Okay, so the gifts are bought, wrapped, and stored or displayed as they should be. Now for the next potential nightmare – the Holiday Function. [shrieks and screams in the background] Whether it’s the employer’s Holiday Function, a Latke Party, Cookie Party, or Family Function, danger can lurk anywhere. Not that the December Holidays should sound too much like October, but sometimes ghosts and ghouls would be a nice reprieve from an eternal evening with the in-laws. This is where you and your wife need to have a plan and work together.
Many times, December Functions are the only opportunity we have to see some of the people that are an important part of our lives, but not part of our daily lives. Take the time to appreciate these relationships (it’s up to you whether you appreciate the person, or the fact that this is the only time you have to see them). Try to go in to these functions with a positive attitude, and do your best to have a good time, and do your best to help your wife have a good time – she’s earned the time to relax and enjoy the fruits of her labor this month. However, obligatory events like these can be rough. Family or friend drama can cause an otherwise wonderful and peaceful evening to end in tears and/or the silent treatment for months. While your wife may be putting on a brave face and insisting that ‘we HAVE to go’ – she’s not just trying to convince you… she’s probably as cautiously nervous as you are. Don’t make it more difficult for her by putting her on edge before the event even starts! However, I do think it’s fair to come up with a set of guidelines for the evening.
My husband and I have a system for when things get uncomfortable, and start leaning towards catastrophic-meltdown-with-years-of-therapy. We call it the ‘Yellow Card’. If something happens, or someone says something that makes one of us want to jump out the window, land in the driver’s seat of the car, spin the wheels, and speed away – we put our game face on, look at our spouse and say ‘yellow card’. If anyone overhears the announcement of the card, we have a series of ‘funny stories’ to mask the true meaning, but the flag has been thrown – final warning. Next one, and we’re out!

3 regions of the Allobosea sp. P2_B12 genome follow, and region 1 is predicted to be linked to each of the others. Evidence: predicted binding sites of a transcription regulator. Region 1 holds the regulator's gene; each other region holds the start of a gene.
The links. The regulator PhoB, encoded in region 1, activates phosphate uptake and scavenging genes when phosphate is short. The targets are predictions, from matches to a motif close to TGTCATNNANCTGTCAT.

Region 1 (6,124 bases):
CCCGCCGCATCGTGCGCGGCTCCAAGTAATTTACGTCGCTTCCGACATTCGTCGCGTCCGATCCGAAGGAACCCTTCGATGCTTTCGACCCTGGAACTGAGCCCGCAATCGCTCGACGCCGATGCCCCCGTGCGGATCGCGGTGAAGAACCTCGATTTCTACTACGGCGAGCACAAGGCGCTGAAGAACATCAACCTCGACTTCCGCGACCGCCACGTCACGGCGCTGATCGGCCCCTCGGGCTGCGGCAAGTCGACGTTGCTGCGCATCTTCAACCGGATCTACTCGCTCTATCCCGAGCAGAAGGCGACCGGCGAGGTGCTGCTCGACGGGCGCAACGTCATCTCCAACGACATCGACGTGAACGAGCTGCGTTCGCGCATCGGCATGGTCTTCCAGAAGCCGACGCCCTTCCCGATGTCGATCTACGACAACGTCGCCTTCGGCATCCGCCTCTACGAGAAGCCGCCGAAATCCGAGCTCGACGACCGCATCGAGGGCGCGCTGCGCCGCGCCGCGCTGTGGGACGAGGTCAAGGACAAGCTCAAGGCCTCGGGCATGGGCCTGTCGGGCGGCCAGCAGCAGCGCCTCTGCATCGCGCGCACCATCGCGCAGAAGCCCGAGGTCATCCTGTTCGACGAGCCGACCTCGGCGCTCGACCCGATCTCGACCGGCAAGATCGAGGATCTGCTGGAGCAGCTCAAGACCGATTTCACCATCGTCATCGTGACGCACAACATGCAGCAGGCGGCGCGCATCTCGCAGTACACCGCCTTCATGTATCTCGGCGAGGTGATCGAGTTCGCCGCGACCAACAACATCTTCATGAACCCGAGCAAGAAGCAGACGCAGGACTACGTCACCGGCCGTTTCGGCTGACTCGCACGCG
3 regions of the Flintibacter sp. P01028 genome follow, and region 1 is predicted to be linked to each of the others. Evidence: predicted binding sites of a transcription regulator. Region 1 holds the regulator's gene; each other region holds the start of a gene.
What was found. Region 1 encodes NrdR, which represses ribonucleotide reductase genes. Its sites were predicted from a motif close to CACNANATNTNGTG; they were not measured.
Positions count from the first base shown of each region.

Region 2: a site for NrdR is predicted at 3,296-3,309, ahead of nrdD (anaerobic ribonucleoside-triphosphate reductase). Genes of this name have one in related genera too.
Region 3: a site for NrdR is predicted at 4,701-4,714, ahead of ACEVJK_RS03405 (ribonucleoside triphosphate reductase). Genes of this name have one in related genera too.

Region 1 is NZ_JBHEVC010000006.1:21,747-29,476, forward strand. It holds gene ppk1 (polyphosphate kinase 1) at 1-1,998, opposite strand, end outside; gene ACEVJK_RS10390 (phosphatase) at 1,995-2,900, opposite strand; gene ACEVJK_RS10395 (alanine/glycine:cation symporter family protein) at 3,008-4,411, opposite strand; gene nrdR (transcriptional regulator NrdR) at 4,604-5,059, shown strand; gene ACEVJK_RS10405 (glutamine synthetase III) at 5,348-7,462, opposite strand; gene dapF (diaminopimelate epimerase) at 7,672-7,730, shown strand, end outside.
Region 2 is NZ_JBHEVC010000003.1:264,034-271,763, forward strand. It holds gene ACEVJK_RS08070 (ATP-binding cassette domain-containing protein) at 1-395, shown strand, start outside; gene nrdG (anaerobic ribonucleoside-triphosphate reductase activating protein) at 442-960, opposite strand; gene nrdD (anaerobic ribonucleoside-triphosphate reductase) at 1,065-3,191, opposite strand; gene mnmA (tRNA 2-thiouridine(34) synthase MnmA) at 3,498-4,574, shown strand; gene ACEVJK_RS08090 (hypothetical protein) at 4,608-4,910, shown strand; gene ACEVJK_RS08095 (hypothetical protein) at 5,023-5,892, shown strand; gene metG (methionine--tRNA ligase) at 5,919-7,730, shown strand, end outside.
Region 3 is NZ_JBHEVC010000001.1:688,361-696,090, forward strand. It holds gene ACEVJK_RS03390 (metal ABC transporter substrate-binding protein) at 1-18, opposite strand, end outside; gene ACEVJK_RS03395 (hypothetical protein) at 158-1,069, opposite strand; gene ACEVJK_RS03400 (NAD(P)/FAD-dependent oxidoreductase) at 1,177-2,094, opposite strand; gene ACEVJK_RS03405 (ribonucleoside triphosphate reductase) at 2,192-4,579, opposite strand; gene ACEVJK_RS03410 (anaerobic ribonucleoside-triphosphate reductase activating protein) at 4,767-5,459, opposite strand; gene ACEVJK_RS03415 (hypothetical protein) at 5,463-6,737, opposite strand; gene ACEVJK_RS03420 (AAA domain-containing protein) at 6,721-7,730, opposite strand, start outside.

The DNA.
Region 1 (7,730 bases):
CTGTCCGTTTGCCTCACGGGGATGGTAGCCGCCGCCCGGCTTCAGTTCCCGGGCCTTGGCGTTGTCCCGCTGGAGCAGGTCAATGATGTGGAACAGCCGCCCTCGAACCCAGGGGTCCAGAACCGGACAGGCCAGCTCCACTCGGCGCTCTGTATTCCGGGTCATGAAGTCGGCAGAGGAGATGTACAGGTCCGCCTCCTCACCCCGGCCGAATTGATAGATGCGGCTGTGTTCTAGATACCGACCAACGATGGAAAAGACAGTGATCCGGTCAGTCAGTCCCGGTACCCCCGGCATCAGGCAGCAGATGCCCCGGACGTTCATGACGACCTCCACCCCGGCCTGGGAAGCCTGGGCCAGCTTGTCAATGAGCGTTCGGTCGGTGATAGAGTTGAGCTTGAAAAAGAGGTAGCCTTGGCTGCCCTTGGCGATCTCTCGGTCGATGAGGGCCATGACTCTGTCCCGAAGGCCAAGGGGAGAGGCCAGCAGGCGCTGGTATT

When my husband calls the yellow card, I do my best to either make peace out of the situation or get ready to leave, depending on if I think he misunderstood the context of what just happened that caused him to throw the card, or if I’m also close to a yellow card. My husband does something similar when I throw the card. The most important thing is to Respect the Card, or Suffer the Consequences. If a catastrophic-meltdown-with-years-of-therapy occurs due to the lack of respect for the card, the disrespecting party has no one to blame but themselves. When it is time to go, whether because it’s late or another flag has been thrown, we have a predetermined agreement as to who’s turn it is to ‘fall on the sword’ and come up with a reason that it is time to go.
Coming in to these events with a positive attitude and a plan can be the difference between Happy Holidays and Seasons Grating-on-my -nerves. You and your wife should approach these situations like the great team that you are, and you’ll survive – maybe you’ll even have a good time!
Happy December Functions!
About the Author: Abby Dryer's goal in life is to bridge the communication gap between men and women. She finds herself giving lots of marital advice to her guy friends whose wives don’t want to have to explain *everything* to their husbands. “Women are hard to understand. I’m a woman, and *I* don’t even get us sometimes! Goodhusbanding is a great guide to help men understand their women, and hopefully communicate with a little more confidence, because that’s what works… communication!”